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Long and short of it 

I thought that Atom Egoyan-Kevin Smith would be the weirdest double-feature I'd see at the festival, but coming in at a close second was Man on Wire and Wendy and Lucy, two movies I adored for opposite reasons: Wire is shot like a caper film and although you know Petit survives walking a tightrope between the two Trade Center towers, the tension is incredible, and more emotional than I ever expected. On the other hand, Kelly Reichardt lets her story about a young woman and her missing dog unravel slowly without any unnecesssary drama. It's beautifully lean; a lesson that the directors (other than Sook-Yin Lee) from Toronto Stories should observe. That movie was stuffed beyond capacity with big drama. Dinner that night: Overpriced veggie tray from Pete's. I'm embarrassed at how much I paid for that.

First off, last night was Frame X Frame animated doc shorts. As I told AFF programming coordinator Mark Flindall later (and I wasn't playing all sucky-uppy), it was my favourite screening so far. He told me that the idea for the program came from a beer-filled night at the Berlin film festival, where he met a woman from Sweden who runs an animated documentary festival there.

The screening started off with Slaves from two Swedish filmmakers, Hanna Heiborn and David Aronowitsch, who undertook the challenge of animating interviews of two Sudanese children who had escaped slavery. The juxtaposition of beautiful watercolour images and the children's own words about beatings, starvation and murder is really impactful, as it was in Marie-Josee Saint-Pierre's Passages, where she used white line drawings on a black background, and lots of mythological imagery, to describe the horrifying scene when she gave birth to her daughter Fiona. All of the films were terrific, but it doesn't get any better than the world premiere (even Flindall hadn't seen it yet) of Don Hertzfeldt's i am so proud of you, a sequel to last year's everything will be ok. Hertzfeldt tackles huge issues like mortality, mental illness and contemporary malaise but he does it with stick people mixed with video. It's demented and dark, funny and sad all at the same time.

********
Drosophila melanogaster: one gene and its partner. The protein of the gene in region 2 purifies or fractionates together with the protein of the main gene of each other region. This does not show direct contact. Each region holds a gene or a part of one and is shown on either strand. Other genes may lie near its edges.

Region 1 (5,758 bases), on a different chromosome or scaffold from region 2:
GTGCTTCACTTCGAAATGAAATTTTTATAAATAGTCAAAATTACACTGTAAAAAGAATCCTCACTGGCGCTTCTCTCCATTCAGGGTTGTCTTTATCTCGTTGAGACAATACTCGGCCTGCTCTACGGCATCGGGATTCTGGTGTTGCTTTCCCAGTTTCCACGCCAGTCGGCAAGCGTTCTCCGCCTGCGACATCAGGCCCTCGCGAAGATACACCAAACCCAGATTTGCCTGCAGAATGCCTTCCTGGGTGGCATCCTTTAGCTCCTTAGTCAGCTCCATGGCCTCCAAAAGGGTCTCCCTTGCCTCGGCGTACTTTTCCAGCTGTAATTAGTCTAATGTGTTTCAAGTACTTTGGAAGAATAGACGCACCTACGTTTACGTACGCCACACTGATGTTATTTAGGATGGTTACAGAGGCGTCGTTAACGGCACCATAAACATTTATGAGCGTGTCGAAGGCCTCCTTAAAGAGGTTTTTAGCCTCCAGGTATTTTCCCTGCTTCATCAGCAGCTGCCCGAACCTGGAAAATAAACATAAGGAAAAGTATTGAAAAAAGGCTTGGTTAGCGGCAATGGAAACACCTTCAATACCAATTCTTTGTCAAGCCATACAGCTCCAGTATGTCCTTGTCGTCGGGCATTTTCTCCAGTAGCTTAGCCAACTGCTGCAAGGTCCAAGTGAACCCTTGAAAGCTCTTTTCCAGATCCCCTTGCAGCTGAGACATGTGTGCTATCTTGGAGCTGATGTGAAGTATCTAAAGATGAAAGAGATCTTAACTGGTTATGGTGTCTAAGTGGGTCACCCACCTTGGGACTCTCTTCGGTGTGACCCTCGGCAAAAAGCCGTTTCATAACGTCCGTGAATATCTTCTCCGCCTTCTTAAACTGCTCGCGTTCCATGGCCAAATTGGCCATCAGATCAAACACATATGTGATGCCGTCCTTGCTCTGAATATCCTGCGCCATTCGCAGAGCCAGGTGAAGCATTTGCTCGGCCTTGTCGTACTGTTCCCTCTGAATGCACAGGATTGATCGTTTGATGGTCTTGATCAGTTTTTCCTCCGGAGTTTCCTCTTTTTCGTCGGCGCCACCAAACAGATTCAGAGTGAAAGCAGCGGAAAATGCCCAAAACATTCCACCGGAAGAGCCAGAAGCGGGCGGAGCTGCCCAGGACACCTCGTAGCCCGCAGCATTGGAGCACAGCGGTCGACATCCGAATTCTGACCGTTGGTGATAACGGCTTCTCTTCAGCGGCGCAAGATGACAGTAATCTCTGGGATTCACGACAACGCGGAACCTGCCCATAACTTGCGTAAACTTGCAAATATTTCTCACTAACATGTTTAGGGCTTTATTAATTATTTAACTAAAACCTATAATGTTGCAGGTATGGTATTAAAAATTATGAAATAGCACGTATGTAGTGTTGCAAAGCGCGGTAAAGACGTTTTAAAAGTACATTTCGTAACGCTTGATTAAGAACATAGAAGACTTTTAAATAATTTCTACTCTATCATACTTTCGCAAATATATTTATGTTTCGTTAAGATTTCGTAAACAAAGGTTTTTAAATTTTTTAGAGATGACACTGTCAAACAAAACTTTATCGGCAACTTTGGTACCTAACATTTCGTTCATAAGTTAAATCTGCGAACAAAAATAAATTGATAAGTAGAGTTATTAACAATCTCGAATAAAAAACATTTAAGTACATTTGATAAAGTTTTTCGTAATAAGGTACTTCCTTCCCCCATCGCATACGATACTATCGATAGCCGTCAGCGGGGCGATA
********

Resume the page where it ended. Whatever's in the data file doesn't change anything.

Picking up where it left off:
Here is his Oscar-nominated short Rejected:

After Frame X Frame, I went to a theatre packed with friends to see Atlantic Shorts IX. I totally agree with Carsten's assessment. And though I am totally biased, and will admit it upfront, I really enjoyed Eric Duncan's two shorts, The Bad Roommate and Gracious (written by some Thorne chick), especially in a festival where the laughs have been few and far between. So who's going to give Matt Charlton and Dan Ledwell their own series already? They're like Seinfeld and George, just a whole lot cuter and skeezier. And who knew Rich Aucoin looked like that when he runs? Also, Andrew Watts' Dartmouth Werewolf in Dover, starring Matt Mays as the giant furball, is so intentionally B-movie, it felt like we kicked back to 1965 for awhile there.

Here's a little somethin' for the ladies: John Mullane, still rocking his 1950s hair from the In-Flight Safety 10x10 video shoot, along with El Torpedo Andy Patil, who thankfully survived Matt Mays chomping on him. Apparently they call each other in the morning to discuss wardrobe choices.

Dinner: Just Spring Roll tofu curry. complimentary beer.

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